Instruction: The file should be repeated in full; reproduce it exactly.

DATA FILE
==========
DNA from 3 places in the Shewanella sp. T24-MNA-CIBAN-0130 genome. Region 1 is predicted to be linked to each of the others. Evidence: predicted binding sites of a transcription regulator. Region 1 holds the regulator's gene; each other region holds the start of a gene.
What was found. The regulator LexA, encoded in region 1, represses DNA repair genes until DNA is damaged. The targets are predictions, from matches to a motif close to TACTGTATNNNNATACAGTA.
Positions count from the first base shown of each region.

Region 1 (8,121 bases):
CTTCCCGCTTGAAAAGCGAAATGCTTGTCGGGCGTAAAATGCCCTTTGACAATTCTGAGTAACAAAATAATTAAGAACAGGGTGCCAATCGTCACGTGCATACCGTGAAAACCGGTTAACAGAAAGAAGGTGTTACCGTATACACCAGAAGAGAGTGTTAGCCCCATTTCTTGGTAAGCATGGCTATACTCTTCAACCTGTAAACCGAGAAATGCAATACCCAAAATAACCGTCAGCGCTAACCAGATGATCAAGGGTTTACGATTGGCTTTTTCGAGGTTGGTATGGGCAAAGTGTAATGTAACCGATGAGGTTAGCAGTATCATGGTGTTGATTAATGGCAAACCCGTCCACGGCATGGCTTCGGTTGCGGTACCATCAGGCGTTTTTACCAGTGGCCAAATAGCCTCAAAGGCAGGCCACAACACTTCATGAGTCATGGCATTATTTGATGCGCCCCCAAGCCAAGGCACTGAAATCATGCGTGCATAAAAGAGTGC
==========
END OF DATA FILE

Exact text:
DNA from 3 places in the Shewanella sp. T24-MNA-CIBAN-0130 genome. Region 1 is predicted to be linked to each of the others. Evidence: predicted binding sites of a transcription regulator. Region 1 holds the regulator's gene; each other region holds the start of a gene.
What was found. The regulator LexA, encoded in region 1, represses DNA repair genes until DNA is damaged. The targets are predictions, from matches to a motif close to TACTGTATNNNNATACAGTA.
Positions count from the first base shown of each region.

Region 1 (8,121 bases):
CTTCCCGCTTGAAAAGCGAAATGCTTGTCGGGCGTAAAATGCCCTTTGACAATTCTGAGTAACAAAATAATTAAGAACAGGGTGCCAATCGTCACGTGCATACCGTGAAAACCGGTTAACAGAAAGAAGGTGTTACCGTATACACCAGAAGAGAGTGTTAGCCCCATTTCTTGGTAAGCATGGCTATACTCTTCAACCTGTAAACCGAGAAATGCAATACCCAAAATAACCGTCAGCGCTAACCAGATGATCAAGGGTTTACGATTGGCTTTTTCGAGGTTGGTATGGGCAAAGTGTAATGTAACCGATGAGGTTAGCAGTATCATGGTGTTGATTAATGGCAAACCCGTCCACGGCATGGCTTCGGTTGCGGTACCATCAGGCGTTTTTACCAGTGGCCAAATAGCCTCAAAGGCAGGCCACAACACTTCATGAGTCATGGCATTATTTGATGCGCCCCCAAGCCAAGGCACTGAAATCATGCGTGCATAAAAGAGTGC